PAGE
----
Lambert: The Premier League Should Step In
Monday, 18th May 2020 10:35
Town boss Paul Lambert believes the Premier League should give financial help to League One so its 2019/20 season can he played to a conclusion and has called for improved leadership as football tries to find solutions to the issues created by the coronavirus crisis.
The Blues are among six clubs to have collectively called on the EFL to play League One to the end behind closed doors, however, it’s expected that they will find themselves in the minority and the division will be brought to an early end this week with placings decided via points per game or weighted points per game.
League One clubs are meeting via conference call again this morning to decide whether the season will be curtailed or be resumed in June. Currently EFL clubs have been told that their players aren't to return for training until May 25th.
Speaking on 5 Live Breakfast, Lambert was asked why Town and the other five clubs - Peterborough, Oxford, Fleetwood, Sunderland and Portsmouth - are pushing for the campaign to be completed.
“I think the ones that have got a chance, they’re always going to do that, it doesn’t matter in the scheme of things, the same in the Premier League, the ones that are down the bottom don’t want to be relegated,” he said.
“I guess they’ll want the season to finish, the ones at the top want it to end because they’ve got a good chance of getting into the Champions League or win the league in Liverpool’s case. Everybody’s going to have their own agenda.
“I think the biggest thing for me is that you can’t be given a training date if you don’t have a match date. That’s unrealistic and somebody’s got to make a decision, that’s the frustrating thing for everybody.
“There’s got to be a decision made where somebody just says ‘Right, this is what you’re doing, you’re playing this day, you’ve got to come back that day’ but only on the assumption the testing is 100 per cent clear.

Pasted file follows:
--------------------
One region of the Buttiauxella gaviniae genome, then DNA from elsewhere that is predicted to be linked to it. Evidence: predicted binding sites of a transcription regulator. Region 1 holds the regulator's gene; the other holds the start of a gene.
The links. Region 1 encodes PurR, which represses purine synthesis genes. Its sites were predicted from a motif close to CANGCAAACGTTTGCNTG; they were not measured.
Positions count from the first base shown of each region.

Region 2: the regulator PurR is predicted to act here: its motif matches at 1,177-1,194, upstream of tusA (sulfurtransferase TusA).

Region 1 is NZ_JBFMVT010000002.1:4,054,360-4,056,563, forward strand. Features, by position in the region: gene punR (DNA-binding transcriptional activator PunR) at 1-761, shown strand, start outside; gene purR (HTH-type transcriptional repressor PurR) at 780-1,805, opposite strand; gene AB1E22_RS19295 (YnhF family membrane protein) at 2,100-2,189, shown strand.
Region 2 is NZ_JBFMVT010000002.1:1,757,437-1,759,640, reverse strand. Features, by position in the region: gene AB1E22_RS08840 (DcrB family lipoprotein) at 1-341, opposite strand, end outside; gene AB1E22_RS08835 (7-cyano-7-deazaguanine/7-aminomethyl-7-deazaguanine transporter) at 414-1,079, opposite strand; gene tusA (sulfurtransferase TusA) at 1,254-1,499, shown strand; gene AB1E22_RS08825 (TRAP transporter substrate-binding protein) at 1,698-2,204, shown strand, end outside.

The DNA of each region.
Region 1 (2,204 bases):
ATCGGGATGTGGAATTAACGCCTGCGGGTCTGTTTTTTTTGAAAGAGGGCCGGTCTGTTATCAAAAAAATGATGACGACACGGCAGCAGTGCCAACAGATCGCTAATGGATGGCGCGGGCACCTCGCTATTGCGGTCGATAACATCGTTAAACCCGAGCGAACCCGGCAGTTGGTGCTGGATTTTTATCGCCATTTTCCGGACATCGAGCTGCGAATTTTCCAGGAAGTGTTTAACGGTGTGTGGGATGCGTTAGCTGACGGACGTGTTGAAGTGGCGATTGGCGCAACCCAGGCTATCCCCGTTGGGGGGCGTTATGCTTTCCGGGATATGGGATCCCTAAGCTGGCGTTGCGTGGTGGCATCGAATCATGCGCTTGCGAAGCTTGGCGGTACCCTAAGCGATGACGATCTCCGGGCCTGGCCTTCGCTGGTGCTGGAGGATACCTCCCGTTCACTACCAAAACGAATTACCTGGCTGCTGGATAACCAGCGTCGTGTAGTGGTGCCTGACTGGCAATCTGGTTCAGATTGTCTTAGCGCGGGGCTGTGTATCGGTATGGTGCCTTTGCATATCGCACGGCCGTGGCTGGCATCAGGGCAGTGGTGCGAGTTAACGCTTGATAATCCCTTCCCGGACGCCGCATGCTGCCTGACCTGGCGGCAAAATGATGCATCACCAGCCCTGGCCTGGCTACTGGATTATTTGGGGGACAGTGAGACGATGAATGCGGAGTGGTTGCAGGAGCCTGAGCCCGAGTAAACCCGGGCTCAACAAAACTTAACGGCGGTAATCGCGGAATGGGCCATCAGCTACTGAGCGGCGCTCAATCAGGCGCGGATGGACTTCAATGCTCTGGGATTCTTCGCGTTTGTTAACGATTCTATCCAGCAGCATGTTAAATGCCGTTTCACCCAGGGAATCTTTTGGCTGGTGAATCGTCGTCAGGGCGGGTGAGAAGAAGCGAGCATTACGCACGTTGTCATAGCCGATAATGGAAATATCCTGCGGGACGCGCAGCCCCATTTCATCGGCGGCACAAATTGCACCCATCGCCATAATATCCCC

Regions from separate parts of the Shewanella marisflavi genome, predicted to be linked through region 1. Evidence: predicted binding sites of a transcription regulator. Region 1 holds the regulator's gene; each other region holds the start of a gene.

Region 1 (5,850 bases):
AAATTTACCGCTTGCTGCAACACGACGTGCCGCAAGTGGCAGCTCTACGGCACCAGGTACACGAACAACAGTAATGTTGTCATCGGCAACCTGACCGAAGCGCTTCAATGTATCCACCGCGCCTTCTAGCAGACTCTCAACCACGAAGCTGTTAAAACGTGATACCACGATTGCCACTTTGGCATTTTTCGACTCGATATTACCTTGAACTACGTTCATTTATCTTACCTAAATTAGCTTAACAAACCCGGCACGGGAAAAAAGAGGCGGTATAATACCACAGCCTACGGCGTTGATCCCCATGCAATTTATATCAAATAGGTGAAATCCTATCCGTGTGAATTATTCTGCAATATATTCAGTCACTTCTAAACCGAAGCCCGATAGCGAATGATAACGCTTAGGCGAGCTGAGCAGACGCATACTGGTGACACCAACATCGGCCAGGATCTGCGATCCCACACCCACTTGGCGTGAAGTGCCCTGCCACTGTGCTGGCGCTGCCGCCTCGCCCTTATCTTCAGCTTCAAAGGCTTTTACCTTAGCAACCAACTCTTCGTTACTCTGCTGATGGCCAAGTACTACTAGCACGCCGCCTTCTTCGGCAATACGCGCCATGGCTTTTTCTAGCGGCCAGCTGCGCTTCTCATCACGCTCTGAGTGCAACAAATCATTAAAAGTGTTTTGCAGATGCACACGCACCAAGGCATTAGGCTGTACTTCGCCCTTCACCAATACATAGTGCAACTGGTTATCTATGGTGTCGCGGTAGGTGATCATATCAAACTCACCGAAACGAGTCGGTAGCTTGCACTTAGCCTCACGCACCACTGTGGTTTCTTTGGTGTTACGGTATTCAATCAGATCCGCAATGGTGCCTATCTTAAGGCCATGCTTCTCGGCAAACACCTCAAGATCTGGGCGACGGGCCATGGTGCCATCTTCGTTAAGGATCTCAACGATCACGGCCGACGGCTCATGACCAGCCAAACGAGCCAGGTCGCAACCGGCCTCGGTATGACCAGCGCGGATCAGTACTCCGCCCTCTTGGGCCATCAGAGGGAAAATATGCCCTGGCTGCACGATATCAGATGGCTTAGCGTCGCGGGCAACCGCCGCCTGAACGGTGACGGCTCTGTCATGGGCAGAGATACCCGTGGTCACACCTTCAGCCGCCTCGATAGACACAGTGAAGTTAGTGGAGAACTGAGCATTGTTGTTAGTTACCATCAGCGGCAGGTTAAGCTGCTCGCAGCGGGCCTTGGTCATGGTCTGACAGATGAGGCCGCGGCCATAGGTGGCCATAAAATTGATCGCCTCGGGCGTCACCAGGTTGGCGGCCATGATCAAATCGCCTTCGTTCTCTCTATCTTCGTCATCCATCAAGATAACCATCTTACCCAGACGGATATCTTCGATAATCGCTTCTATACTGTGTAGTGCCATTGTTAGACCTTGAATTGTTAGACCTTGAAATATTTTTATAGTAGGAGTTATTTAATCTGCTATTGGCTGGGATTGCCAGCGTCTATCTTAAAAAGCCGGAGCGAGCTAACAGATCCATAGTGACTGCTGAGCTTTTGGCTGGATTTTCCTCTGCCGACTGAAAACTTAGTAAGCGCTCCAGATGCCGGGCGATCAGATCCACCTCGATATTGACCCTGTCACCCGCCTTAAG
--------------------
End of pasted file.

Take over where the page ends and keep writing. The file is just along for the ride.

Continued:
“I think that’s the big thing for me. I saw the Bundesliga on Saturday, the Germans have gone to great lengths to try and protect everybody. Have Leagues One and Two got their resources? They’ve not. And that’s where the Premier League should step in.
“We’re all one organisation, we’re all [under] one governing body, they should help without a doubt they should help the lower leagues.”
Derby County owner Mel Morris recently claimed that the Premier League has as much as £1.5 billion in cash reserves.
Last month Premier League clubs agreed to advance £125 million to the EFL and National League but this was bringing forward solidarity payments, parachute payments and academy grants which would have been due later on down the line in any case.
While League Two clubs voted unanimously to bring their season to an early close on Friday, League One clubs failed to come to an agreement with the EFL subsequently asking for “innovative and creative solutions” to the impasse and Peterborough chairman Darragh MacAnthony proposing extending the play-offs to eight clubs as opposed to the usual four.
Even if that is the case, the Blues, who are currently 10th in the table, wouldn’t be involved if the final placings were based on either points per game scenario which would put them 11th.